Environmental damage from several gallons of spilled alcoholic spirits should be kept to a minimum, officials say, after a collapsing bourbon warehouse in Bardstown finally met its demise.
A partly collapsed warehouse on the distillery campus of Barton 1792 completely collapsed on the Fourth of July, spilling several gallons of environmentally-unfriendly alcoholic spirits onto the ground where it risked running into local waterways. Drainage pools dug after the first collapse contained all of the spilled bourbon, the distillery said, and officials from the state are looking to verify that.
"As far as containment, it's a much better situation this time," Bardstown Mayor Dick Heaton told the Kentucky Standard after he left the scene. "But I can't say nothing got into the creek."
The warehouse, which according to the distillery housed approximately 18,000 barrels of bourbon, half collapsed in late June, affecting about half of the bourbon barrels. The spilled alcohol ran into a nearby tributary—killing about 800 fish, an Associated Press report said. The cause of the first collapse is still unknown.
Following Wednesday's collapse, the distillery has begun vacuuming bourbon out of the drainage pools and has hired a private contractor to check Withrow Creek and Beech Fork River every four hours for 48 hours to see if there is any trace of bourbon in the waterways, said John Mura, a spokesman for the Kentucky Energy and Environment Cabinet.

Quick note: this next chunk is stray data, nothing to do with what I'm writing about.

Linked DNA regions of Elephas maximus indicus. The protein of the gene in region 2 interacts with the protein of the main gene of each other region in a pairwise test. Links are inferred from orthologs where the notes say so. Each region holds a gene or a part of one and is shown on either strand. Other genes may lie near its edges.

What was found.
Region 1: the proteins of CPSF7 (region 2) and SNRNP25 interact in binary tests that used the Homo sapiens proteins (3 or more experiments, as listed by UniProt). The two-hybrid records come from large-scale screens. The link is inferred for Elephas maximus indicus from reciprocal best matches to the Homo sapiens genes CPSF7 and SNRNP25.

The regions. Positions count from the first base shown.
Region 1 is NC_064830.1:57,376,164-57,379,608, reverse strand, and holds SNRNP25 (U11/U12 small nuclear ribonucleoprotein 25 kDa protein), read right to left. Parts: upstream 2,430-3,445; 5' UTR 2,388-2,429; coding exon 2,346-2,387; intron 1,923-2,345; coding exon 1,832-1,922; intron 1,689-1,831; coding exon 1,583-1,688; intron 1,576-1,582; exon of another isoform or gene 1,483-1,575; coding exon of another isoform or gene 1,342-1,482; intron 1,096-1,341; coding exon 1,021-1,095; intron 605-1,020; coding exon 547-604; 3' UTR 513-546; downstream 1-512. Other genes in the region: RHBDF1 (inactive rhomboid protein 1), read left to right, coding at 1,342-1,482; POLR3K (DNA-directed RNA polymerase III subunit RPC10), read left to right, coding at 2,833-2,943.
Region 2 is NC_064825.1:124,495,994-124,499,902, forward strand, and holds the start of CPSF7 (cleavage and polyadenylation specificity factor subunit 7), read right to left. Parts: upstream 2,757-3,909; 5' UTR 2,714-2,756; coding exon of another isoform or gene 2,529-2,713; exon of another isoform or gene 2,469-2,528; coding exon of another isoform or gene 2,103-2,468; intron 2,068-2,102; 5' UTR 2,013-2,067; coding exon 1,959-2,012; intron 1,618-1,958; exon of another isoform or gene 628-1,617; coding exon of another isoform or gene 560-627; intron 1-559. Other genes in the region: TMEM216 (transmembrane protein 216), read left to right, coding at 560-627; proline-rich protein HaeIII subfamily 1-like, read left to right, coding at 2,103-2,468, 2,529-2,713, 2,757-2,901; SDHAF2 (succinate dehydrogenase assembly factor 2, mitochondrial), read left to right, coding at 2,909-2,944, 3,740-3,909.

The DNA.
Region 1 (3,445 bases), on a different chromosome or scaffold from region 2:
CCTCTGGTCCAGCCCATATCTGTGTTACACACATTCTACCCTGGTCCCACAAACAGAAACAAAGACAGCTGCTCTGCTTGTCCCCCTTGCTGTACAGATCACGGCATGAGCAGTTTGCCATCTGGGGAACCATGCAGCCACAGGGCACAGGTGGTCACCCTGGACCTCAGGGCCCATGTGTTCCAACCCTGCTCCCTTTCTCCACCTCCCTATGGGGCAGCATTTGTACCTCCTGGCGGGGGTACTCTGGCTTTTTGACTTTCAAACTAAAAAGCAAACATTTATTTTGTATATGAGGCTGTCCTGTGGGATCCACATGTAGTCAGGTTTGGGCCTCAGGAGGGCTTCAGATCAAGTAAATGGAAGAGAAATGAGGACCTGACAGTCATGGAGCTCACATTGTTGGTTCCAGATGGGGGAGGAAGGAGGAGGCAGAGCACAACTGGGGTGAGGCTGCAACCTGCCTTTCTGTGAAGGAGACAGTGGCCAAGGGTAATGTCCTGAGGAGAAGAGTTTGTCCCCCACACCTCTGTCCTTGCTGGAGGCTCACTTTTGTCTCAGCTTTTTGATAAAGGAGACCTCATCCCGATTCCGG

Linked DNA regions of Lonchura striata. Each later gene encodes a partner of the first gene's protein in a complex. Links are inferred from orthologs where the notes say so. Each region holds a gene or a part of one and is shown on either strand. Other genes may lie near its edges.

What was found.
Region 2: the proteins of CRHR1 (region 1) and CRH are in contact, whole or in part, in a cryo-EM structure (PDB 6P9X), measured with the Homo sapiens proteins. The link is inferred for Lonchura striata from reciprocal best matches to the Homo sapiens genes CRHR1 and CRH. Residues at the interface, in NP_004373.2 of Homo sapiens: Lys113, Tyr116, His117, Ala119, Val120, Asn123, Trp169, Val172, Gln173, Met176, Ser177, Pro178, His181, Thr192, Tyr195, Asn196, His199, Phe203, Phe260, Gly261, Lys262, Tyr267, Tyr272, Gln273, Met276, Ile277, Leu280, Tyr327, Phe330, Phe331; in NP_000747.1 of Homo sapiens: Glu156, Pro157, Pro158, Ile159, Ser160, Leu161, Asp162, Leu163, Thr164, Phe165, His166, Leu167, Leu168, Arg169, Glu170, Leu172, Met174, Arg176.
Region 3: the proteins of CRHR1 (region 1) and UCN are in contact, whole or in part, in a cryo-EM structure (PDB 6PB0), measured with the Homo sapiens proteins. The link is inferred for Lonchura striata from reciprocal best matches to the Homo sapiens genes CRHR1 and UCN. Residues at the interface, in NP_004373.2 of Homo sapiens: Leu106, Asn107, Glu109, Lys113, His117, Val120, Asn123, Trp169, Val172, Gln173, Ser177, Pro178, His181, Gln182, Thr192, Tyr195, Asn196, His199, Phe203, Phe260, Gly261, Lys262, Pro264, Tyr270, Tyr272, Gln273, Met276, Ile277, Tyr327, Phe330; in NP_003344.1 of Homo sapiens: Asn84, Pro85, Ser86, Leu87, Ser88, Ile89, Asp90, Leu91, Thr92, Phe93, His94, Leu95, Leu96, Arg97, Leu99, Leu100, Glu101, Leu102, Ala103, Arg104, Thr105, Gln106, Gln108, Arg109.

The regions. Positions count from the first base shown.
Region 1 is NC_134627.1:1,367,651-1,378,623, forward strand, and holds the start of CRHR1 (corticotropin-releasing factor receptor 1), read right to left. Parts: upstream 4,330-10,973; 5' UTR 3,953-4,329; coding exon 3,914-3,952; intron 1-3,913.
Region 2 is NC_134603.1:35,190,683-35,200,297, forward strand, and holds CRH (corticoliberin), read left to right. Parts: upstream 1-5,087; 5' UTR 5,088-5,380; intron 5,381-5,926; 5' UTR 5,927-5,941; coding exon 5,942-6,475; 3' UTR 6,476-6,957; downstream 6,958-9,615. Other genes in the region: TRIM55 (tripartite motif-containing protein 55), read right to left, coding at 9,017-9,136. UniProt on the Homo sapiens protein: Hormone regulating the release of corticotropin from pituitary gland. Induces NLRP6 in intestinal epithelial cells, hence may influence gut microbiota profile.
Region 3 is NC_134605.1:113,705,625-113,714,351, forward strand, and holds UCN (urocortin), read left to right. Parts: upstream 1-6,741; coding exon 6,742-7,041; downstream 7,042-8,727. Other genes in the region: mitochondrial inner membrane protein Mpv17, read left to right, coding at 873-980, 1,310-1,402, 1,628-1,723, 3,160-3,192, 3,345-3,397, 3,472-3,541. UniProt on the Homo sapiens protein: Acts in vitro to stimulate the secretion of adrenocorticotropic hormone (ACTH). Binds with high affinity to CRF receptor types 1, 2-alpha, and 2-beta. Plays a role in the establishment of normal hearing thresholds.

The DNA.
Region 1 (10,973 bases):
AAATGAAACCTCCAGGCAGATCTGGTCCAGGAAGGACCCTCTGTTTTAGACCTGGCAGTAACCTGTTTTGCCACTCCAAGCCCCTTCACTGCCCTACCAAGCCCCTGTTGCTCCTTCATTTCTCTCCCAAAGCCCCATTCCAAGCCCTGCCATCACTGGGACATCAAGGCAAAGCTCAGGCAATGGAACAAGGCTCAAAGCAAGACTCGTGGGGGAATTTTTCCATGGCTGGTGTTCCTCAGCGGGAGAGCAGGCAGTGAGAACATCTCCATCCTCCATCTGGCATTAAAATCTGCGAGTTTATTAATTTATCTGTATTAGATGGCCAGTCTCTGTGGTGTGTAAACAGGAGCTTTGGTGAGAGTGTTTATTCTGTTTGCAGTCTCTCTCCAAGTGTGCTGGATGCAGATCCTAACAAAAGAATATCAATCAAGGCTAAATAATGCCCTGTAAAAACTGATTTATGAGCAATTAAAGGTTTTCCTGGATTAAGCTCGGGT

Emergency response crews from the Kentucky Department of Environmental Protection were back on the scene Wednesday night and Thursday morning to assess the damage and any possible leakage, Mura said.
After the first collapse, Sazerac, the distillery's parent company was cited by the state for polluting waters and for not reporting the spill quickly enough. Mura said that the company will likely not be fined for the second collapse as the company reported in a timely manner and it appears that no bourbon entered the water.
There is no residual effect on the waterways after the first spill, Mura added.
The half of the warehouse that was left standing after the first collapse could not be secured because of worker safety concerns, the distillery said Wednesday via press release. The number of salvageable barrels is currently unknown.
"It is a mountain of bourbon barrels," Nelson County Emergency Management spokesman Milt Spalding told the AP.
Spalding said there were no injuries in either collapse as no one was in the building.
Barton 1792's other barrel warehouses were inspected by third party experts and were deemed safe, the distillery said in the release.